NASA’s Curiosity rover that’s researching on Mars has reported back to earth about the presence of methane gas on the planet.
— Curiosity Rover (@MarsCuriosity) December 16, 2014
The detections are being called ‘burps’, ‘belches’ and ‘spikes’ and scientists can’t be entirely sure of what causes the levels to rise according to a report in journal Science.
There is the possibility they could be caused by tiny bacteria-like living organisms, although there are also numerous non-biological methods that can produce the gas.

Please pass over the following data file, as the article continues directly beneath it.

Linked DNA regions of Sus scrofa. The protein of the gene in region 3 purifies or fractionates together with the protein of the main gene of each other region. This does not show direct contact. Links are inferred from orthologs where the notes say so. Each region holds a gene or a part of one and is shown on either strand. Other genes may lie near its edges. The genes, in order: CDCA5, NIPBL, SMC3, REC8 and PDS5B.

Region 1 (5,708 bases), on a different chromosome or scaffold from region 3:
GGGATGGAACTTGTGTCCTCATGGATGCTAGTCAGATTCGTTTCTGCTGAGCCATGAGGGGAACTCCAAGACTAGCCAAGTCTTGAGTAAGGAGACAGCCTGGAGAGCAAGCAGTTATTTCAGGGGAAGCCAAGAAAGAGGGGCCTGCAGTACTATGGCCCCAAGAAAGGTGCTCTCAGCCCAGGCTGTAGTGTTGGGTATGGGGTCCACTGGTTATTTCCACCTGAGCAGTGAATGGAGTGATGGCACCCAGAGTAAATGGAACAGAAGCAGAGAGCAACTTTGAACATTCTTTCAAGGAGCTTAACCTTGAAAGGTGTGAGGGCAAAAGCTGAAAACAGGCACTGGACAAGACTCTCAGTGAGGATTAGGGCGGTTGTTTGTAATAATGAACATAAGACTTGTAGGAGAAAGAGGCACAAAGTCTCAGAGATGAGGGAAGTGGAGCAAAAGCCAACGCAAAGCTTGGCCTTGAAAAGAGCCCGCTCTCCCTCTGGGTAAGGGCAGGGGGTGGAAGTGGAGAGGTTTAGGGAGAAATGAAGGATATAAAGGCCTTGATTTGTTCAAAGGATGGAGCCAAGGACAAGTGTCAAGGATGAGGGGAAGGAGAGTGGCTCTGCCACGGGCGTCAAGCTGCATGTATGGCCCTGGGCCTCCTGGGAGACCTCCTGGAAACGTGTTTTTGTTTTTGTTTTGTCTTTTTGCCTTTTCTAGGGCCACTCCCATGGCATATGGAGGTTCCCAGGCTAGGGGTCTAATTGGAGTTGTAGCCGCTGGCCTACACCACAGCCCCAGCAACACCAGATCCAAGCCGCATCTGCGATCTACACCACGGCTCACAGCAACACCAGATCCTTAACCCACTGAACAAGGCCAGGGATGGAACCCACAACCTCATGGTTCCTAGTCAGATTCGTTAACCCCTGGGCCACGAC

The average level of the gas is much lower than predicted but the sharp rises in levels have led NASA scientists to believe that the gas is being produced in the Gale Crater where Curiosity is.
The study into methane gas levels on Mars covered a 20-month observation, where levels would increase dramatically in the space of 60 Martian days (approx. two months on Earth).
Methane gas levels in theory should stay constant for hundreds of years but the report shows Mars is having spikes and drops unusually regularly.
Scientists are fairly sure this means methane is being created below the surface of the planet but they aren’t able to say if the process is biological or geological.
At a press conference Curiosity Project Scientist John Grotzinger said the news was exciting because it shows the plant it is still very active.
He also stressed that it was still too early to call whether it proved life existed on Mars.